Like many of his Spanish contemporaries, Catalan painter Eliseo Meifrén y Roig was lured to Paris in the fin de siècle to experience the city's vibrant artistic community. There he discovered the work of the Impressionists and Symbolists which would have a great influence on his own stylistic development. Throughout his life, Meifrén played with the principles of en plein air painting, whether he was looking to capture the streets of Paris or the canals of Venice. While his extensive travels resulted in a great number of well-received works, Meifrén's best-known images are those inspired by his native Catalonia. The region's distinctive rocky coast, open sea and small fishing towns appear in many of his paintings filtered through a dreamy lens of swirling brushstrokes and striking modulations of color.
The present lot depicts the small, but art historically significant Catalonian town of Cadaqués. During the early 20th century, Cadaqués was a center of avant-garde activity with Dalí, Duchamp, Picasso, Miró and many other artists, writers and intellectuals all gathering there to generate new ideas for their work. Meifrén undoubtedly benefitted from this dynamic environment, just as he had in Paris, as his paintings reveal the artist experimenting with various modes of expression. Indeed, Noche en Cadaqués shares with Dalí's almost fauvist Back View of Cadaqués (fig. 1) a similar perspective looking towards a distinctive hill perched above the sea. Yet, with its undulating landscape and roiling night sky, rendered in subtle gradations of deep blues and greens, Noche en Cadaqués stylistically suggests a greater affinity with the work of Van Gogh and in particular with his iconic Starry Night (fig. 2). While Meifrén studied in France at the same time that Van Gogh was working there, he would not have discovered the Dutch artist, who subsisted in relative obscurity, until years after his premature death. Meifrén's evocative portrayal of Cadaqués is thus not only a Catalan artist's tribute to his native land but also an homage to one of art history's most tragic heroes.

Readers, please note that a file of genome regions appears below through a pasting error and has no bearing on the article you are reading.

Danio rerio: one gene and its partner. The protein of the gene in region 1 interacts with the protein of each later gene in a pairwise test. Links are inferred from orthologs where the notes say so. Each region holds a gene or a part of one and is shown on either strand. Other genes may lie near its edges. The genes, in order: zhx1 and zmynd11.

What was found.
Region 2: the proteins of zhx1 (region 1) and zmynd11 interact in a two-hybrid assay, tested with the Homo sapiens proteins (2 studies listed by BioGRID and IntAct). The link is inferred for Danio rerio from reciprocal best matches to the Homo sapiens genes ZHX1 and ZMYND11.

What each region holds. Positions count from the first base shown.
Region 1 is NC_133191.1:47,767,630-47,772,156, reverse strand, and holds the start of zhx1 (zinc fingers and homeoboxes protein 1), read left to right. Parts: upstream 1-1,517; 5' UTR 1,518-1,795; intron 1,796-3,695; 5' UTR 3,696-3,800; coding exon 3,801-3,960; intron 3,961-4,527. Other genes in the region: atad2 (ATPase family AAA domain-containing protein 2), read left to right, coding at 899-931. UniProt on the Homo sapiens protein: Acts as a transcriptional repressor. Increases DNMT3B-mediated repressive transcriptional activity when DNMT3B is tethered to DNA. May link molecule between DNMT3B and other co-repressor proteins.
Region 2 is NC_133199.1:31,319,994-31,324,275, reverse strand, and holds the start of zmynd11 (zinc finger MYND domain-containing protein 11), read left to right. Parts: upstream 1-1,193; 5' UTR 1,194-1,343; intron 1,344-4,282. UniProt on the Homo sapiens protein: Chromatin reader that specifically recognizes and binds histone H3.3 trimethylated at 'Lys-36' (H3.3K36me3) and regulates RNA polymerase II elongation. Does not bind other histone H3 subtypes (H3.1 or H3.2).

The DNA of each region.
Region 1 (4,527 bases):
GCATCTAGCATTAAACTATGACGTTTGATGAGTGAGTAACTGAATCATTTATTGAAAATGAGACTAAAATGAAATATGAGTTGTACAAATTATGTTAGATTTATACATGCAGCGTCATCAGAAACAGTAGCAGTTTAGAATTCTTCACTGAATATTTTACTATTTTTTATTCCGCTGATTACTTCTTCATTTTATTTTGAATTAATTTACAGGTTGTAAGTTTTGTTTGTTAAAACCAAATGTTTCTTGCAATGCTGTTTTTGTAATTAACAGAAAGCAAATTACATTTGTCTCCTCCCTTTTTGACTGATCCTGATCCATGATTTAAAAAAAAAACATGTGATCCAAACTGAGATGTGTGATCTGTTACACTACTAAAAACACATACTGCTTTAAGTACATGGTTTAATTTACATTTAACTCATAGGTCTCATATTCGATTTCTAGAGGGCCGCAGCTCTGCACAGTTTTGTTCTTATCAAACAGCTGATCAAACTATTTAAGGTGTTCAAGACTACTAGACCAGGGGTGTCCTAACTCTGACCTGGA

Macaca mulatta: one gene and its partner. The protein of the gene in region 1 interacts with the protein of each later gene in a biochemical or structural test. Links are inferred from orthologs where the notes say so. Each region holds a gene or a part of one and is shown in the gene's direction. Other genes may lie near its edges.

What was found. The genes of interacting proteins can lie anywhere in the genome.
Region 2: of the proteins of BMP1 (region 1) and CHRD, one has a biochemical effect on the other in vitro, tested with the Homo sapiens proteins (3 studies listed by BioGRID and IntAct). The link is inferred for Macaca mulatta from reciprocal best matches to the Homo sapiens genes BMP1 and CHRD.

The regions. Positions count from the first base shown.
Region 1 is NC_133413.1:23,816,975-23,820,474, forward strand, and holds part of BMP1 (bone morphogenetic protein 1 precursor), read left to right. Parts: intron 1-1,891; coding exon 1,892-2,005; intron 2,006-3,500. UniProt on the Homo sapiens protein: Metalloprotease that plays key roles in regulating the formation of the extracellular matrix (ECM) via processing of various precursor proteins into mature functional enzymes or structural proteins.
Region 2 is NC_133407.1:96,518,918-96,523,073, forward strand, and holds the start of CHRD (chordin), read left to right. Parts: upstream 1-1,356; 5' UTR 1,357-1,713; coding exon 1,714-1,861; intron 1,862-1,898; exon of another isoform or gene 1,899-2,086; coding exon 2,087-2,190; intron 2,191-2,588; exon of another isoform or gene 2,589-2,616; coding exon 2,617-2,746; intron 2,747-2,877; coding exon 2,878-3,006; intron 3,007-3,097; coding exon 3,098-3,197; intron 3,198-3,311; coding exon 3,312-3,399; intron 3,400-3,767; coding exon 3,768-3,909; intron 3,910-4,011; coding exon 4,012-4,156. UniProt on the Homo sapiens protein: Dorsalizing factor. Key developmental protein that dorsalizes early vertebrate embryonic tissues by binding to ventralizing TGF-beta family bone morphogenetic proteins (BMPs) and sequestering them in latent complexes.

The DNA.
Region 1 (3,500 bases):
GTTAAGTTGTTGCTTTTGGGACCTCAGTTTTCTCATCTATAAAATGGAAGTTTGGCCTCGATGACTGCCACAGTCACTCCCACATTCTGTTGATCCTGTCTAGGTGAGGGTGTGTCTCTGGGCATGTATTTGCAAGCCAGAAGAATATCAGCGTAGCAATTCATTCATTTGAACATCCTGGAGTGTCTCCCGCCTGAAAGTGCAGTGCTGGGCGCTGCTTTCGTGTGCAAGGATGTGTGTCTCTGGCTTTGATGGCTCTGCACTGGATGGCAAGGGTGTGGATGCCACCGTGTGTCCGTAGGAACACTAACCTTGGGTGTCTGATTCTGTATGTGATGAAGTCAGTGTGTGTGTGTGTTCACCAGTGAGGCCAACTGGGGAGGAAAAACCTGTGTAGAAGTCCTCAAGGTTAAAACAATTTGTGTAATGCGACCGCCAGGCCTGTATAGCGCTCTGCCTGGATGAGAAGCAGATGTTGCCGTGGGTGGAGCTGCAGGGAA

We are grateful to Elvira Sanchez Gimeno for confirming the authenticity of this painting on the basis of a photograph.